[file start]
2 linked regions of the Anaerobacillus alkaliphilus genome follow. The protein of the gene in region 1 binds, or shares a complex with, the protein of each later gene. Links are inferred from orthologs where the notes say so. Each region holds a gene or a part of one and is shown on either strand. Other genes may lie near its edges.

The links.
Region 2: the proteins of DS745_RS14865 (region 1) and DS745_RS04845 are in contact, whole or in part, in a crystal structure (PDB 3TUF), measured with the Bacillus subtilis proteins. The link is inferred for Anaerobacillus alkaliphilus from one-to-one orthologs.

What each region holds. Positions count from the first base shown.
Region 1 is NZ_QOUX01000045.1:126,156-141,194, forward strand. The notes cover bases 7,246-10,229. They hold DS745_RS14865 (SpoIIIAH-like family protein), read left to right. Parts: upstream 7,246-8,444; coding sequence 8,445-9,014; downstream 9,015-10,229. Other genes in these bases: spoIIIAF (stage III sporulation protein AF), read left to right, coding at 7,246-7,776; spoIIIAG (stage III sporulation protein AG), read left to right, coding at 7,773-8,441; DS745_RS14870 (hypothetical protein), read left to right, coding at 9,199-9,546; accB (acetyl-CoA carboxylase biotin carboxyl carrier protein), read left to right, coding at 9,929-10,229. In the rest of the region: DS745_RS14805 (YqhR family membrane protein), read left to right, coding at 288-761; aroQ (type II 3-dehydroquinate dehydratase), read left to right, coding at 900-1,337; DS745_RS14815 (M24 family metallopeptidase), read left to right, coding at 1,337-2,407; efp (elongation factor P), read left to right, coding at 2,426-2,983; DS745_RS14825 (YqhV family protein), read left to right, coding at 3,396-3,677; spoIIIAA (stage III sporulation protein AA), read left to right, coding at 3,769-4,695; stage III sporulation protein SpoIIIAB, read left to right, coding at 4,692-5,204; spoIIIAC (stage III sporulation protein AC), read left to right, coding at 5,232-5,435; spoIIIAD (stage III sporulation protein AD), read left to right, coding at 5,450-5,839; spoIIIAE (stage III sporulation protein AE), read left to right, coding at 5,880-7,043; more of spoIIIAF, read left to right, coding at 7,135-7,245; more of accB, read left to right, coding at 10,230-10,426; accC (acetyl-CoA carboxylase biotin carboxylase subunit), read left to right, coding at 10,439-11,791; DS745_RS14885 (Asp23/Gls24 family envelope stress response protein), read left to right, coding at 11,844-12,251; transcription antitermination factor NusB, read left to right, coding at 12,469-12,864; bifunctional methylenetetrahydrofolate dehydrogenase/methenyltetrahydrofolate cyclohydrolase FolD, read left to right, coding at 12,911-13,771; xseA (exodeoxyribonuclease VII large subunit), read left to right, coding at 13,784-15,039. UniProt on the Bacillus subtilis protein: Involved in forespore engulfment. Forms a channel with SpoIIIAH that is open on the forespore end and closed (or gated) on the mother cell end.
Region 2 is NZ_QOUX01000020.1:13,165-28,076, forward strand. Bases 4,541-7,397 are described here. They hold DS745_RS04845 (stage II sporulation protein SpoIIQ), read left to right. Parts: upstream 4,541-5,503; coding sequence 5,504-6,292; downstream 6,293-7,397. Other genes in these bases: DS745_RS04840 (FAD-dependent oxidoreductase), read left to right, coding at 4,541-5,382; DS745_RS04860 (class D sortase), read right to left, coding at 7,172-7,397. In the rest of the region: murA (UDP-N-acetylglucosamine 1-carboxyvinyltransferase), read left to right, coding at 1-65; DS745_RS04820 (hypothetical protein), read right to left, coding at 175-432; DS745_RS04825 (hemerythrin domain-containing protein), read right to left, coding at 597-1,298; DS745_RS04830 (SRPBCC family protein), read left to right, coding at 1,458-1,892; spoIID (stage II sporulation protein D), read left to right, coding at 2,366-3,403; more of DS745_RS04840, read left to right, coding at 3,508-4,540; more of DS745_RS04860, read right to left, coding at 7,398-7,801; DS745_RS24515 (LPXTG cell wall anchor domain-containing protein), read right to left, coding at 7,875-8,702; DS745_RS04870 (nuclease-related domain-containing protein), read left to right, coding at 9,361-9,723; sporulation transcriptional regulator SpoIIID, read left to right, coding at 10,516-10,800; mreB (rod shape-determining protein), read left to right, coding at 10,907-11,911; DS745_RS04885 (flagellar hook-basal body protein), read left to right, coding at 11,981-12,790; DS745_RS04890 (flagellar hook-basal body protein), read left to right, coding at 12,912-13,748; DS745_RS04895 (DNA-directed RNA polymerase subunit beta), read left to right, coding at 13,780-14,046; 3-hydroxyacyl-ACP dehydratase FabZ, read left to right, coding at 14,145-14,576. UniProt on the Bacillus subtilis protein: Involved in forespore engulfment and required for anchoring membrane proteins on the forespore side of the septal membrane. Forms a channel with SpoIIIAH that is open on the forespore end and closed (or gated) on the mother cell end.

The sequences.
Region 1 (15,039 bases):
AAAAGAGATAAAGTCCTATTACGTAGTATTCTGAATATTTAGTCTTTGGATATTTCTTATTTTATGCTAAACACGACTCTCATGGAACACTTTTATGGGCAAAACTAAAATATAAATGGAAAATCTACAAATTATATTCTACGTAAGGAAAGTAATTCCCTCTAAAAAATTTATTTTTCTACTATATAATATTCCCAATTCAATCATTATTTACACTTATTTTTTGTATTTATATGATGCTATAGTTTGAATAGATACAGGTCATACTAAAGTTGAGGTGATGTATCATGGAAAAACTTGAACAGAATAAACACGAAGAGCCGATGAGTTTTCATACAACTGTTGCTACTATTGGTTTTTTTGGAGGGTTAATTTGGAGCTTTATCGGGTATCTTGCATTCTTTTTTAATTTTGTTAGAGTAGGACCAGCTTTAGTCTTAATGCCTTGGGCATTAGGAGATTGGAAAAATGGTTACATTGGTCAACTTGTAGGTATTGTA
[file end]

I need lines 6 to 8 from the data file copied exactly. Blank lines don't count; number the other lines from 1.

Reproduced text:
Region 2 is NZ_QOUX01000020.1:13,165-28,076, forward strand. Bases 4,541-7,397 are described here. They hold DS745_RS04845 (stage II sporulation protein SpoIIQ), read left to right. Parts: upstream 4,541-5,503; coding sequence 5,504-6,292; downstream 6,293-7,397. Other genes in these bases: DS745_RS04840 (FAD-dependent oxidoreductase), read left to right, coding at 4,541-5,382; DS745_RS04860 (class D sortase), read right to left, coding at 7,172-7,397. In the rest of the region: murA (UDP-N-acetylglucosamine 1-carboxyvinyltransferase), read left to right, coding at 1-65; DS745_RS04820 (hypothetical protein), read right to left, coding at 175-432; DS745_RS04825 (hemerythrin domain-containing protein), read right to left, coding at 597-1,298; DS745_RS04830 (SRPBCC family protein), read left to right, coding at 1,458-1,892; spoIID (stage II sporulation protein D), read left to right, coding at 2,366-3,403; more of DS745_RS04840, read left to right, coding at 3,508-4,540; more of DS745_RS04860, read right to left, coding at 7,398-7,801; DS745_RS24515 (LPXTG cell wall anchor domain-containing protein), read right to left, coding at 7,875-8,702; DS745_RS04870 (nuclease-related domain-containing protein), read left to right, coding at 9,361-9,723; sporulation transcriptional regulator SpoIIID, read left to right, coding at 10,516-10,800; mreB (rod shape-determining protein), read left to right, coding at 10,907-11,911; DS745_RS04885 (flagellar hook-basal body protein), read left to right, coding at 11,981-12,790; DS745_RS04890 (flagellar hook-basal body protein), read left to right, coding at 12,912-13,748; DS745_RS04895 (DNA-directed RNA polymerase subunit beta), read left to right, coding at 13,780-14,046; 3-hydroxyacyl-ACP dehydratase FabZ, read left to right, coding at 14,145-14,576. UniProt on the Bacillus subtilis protein: Involved in forespore engulfment and required for anchoring membrane proteins on the forespore side of the septal membrane. Forms a channel with SpoIIIAH that is open on the forespore end and closed (or gated) on the mother cell end.

The sequences.
Region 1 (15,039 bases):